Construction involves a lot of very big things. Big machinery, big tools, big structures. But it’s tiny creatures that are providing inspiration for an emerging wave of building methods.
I’m talking about insects, many species of which are tremendously skilled builders with an innate gift for their trade. Ants and termites build structurally sound and dizzyingly complex structures from dirt, suitable for housing hundreds of thousands or millions of their ranks. Honeybees construct complex and symmetrical beehives and honeycombs from which they operate their honey factories and provide shelter for their queen. Even spiders are builders, creating geometrically perfect webs as a trap for prey.
Scientists have been looking to such insect behavior to model a new form of construction, done by swarms of semi-autonomous robots that can construct basic structures with minimal programming and human intervention. This could be especially useful on projects that are dangerous or otherwise inhospitable to human workers, like disaster zones or even outer space.
What makes insects such a perfect model for construction is their collective consciousness.
What makes insects such a perfect model for construction is their collective consciousness. There’s no foreman barking out orders during the construction of a beehive, the creatures simply know their own task, and the group can pivot to adjust to changing priorities as they arise. It’s a pretty amazing thing to see a group operating as a united force without any guidance.
Harvard’s Self-organizing Systems Research Group is drawing inspiration from these tiny builders, and has created small construction robots programmed to work together in a swarm. These three-motored, four-wheeled robots are relatively simple, containing a few infrared and ultrasound sensors to avoid impeding one another’s progress, but not much else. They’re preprogrammed with a design and essentially turned lose to bring it to fruition, with no human control.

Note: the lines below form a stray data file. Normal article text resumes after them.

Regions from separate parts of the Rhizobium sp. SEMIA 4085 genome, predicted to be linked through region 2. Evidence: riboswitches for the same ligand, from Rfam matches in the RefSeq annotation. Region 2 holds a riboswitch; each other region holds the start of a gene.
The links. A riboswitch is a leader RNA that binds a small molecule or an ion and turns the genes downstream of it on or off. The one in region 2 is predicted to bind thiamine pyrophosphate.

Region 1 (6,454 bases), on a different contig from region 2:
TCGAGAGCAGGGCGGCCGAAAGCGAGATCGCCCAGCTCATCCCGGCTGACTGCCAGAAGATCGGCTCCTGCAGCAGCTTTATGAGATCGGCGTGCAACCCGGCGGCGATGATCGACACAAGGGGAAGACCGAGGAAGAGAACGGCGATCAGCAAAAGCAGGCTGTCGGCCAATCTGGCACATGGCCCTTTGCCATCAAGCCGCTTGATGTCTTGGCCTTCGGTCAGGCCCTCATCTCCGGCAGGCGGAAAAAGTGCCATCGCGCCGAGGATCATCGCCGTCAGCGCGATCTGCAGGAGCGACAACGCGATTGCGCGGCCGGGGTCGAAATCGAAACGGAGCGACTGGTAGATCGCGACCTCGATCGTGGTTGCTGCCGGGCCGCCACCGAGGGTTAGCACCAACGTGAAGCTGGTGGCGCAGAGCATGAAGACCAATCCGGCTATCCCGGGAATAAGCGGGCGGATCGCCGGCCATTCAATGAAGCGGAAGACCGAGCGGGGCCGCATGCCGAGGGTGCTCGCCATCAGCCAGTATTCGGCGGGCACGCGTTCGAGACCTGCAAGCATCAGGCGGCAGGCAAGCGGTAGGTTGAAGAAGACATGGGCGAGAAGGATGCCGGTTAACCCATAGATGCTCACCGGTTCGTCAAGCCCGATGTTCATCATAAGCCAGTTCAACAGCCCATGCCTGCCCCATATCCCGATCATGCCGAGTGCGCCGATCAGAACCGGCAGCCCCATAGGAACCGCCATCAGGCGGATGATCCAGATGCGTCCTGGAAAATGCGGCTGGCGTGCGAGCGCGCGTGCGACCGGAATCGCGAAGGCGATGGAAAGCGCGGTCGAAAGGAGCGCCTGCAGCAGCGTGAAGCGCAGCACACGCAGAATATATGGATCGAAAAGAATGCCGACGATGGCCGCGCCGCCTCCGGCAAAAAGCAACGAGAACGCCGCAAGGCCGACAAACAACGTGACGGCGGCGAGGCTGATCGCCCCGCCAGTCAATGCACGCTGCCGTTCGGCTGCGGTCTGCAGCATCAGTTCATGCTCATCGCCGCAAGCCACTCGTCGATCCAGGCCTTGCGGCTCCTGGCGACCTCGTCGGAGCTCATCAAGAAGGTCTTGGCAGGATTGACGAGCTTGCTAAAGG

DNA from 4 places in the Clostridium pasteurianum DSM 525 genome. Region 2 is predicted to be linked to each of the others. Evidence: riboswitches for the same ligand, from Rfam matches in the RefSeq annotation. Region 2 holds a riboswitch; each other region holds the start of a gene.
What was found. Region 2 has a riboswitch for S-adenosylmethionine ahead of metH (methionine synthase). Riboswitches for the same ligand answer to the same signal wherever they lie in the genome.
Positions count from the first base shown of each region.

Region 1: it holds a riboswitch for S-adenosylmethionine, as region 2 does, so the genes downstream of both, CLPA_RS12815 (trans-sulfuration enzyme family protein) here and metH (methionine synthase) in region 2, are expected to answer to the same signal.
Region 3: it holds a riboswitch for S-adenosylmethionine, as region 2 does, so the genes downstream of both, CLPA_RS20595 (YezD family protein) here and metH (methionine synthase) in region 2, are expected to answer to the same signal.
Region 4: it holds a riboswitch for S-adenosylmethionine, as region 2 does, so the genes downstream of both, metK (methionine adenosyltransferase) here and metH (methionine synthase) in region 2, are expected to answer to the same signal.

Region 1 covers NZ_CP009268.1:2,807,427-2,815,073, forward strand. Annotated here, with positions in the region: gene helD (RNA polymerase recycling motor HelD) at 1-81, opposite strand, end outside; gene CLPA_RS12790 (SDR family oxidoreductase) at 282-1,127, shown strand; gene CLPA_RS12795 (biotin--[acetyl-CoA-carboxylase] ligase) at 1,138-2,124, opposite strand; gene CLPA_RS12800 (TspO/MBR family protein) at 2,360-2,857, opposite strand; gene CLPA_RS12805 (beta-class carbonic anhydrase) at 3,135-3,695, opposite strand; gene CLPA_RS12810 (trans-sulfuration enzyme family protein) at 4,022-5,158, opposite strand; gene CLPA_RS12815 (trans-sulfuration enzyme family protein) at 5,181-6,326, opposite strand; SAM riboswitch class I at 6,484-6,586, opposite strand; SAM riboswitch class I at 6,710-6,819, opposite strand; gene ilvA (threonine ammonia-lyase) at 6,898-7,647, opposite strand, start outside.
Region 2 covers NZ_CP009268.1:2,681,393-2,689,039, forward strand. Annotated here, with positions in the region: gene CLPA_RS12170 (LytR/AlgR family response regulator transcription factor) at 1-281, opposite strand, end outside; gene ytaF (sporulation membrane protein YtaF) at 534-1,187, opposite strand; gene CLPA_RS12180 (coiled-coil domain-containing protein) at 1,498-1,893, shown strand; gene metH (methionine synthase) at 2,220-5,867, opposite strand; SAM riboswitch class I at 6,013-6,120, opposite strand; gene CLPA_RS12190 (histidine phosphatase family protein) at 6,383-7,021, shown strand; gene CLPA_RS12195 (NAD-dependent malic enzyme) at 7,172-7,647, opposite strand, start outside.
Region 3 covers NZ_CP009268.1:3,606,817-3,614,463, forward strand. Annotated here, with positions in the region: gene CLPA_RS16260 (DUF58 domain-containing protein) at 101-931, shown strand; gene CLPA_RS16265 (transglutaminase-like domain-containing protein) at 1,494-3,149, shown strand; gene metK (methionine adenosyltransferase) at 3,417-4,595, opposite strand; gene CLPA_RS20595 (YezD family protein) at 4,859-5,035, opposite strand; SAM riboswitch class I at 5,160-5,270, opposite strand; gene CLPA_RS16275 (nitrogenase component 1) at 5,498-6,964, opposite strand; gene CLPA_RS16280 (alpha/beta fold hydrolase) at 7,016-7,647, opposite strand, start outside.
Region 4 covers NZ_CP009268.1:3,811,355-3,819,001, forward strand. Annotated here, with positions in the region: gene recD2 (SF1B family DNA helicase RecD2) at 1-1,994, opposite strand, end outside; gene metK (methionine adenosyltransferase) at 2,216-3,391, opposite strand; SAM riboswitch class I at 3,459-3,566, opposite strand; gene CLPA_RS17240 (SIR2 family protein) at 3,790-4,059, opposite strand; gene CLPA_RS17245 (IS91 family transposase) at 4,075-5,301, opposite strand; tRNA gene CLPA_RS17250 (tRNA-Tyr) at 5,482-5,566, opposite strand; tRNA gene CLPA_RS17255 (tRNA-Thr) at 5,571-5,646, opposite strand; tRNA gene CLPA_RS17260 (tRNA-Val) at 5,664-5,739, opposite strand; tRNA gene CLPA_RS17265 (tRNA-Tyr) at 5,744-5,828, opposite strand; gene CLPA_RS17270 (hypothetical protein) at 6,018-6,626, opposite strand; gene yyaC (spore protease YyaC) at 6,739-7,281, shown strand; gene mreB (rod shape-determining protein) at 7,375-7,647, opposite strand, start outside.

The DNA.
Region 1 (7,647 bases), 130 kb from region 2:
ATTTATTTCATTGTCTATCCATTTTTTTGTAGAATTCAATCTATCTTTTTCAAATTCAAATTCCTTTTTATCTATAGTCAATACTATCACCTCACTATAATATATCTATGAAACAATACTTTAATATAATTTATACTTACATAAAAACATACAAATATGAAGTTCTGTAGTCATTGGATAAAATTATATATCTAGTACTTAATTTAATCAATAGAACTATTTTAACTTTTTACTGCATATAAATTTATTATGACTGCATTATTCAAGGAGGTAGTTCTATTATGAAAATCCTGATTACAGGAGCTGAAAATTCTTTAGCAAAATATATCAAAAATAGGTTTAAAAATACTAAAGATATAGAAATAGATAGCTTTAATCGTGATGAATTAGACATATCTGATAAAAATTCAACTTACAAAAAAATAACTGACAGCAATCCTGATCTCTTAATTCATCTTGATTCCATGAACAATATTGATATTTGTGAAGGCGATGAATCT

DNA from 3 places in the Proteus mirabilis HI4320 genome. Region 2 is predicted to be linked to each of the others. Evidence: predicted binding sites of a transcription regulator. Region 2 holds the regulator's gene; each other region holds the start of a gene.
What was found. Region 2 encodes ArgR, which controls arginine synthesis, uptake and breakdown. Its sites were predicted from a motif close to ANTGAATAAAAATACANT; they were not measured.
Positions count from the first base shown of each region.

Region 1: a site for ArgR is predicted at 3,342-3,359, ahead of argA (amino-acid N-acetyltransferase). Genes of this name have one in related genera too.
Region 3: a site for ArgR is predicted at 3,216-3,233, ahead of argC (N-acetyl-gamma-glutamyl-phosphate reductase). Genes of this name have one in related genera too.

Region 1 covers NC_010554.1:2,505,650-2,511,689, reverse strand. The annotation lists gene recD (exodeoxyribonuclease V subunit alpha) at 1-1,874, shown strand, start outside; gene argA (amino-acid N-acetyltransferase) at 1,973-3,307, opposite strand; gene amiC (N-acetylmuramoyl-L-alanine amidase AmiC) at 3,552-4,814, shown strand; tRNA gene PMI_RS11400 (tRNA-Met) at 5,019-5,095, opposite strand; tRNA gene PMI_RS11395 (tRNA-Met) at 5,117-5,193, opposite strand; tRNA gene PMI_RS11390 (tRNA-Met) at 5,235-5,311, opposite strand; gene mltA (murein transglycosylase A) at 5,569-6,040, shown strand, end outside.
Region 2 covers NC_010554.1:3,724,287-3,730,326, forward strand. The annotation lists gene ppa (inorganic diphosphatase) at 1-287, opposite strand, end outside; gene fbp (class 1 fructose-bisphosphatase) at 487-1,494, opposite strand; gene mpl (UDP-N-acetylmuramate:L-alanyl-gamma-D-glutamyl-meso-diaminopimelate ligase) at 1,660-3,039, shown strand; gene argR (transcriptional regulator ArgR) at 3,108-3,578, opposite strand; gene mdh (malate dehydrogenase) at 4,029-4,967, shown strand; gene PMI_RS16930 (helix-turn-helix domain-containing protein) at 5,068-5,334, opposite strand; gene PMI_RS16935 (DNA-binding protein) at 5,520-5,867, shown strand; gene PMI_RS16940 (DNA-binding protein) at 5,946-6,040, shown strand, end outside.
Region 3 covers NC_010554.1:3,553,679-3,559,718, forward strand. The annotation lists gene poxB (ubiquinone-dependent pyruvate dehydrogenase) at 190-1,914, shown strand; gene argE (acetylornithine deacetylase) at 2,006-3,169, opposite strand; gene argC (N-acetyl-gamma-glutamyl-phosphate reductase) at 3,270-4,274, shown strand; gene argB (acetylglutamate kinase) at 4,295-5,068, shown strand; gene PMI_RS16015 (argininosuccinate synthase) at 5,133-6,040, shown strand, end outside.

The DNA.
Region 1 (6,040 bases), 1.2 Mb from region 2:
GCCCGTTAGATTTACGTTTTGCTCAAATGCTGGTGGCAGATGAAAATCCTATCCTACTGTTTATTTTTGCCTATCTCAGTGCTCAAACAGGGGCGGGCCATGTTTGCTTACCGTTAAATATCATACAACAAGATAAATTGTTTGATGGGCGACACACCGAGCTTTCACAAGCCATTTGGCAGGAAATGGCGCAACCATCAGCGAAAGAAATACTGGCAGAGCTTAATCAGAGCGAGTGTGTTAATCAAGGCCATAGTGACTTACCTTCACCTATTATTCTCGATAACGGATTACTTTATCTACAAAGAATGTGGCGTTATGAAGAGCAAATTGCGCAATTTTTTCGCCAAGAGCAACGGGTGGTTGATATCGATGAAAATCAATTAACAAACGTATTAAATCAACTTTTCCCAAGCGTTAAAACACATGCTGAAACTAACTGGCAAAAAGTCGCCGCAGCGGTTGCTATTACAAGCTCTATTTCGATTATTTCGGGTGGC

They’re preprogrammed with a design and essentially turned lose to bring it to fruition, with no human control.
Harvard’s videos accompanying their research show small groups of tiny robots in action building a variety of simple structures using foam blocks, like staircases and low walls. The hope is that one day this technology can be harnessed in disaster zones to stack protective sandbags, or in space for the construction of research facilities, even eventual colonies for humans.
The robots operate independently, following a basic blueprint inputted by a human. They do not “communicate”, only react to changes as the structure gets built. Each new block put in place can be sensed by members of the swarm, and they can alter their course and priorities based on what’s already been done, trying other courses of action until the programmed structure is complete.
Each new block put in place can be sensed by members of the swarm, and they can alter their course and priorities based on what’s already been done.
Obviously, structures intended for human use require a greater degree of precision than a massive mound of dirt built by a colony of termites, which is where the preprogrammed blueprints come into play.
The University of Stuttgart’s Institute for Computational Design has been experimenting with slightly terrifying sounding “spiderbots” that can be programmed to construct webs made from carbon fiber. A pair of these bots starts by affixing anchor points to a wall and then connects pieces of carbon fiber to create custom-programmed “web” shapes. The university is working on increasing the number of robots that can work together at once, and training them to navigate more complex surfaces like curved walls and ceilings.
The mysteries of nature are always a step or two ahead of human ingenuity, so the concept of using mini-robots in numbers even approaching the populations of actual insect colonies is a long way off. But for now, it has been proven through research that a group of a dozen or so robots can indeed operate as a collective unconscious to build simple structures. I, for one, welcome our new insect-inspired construction overlords.
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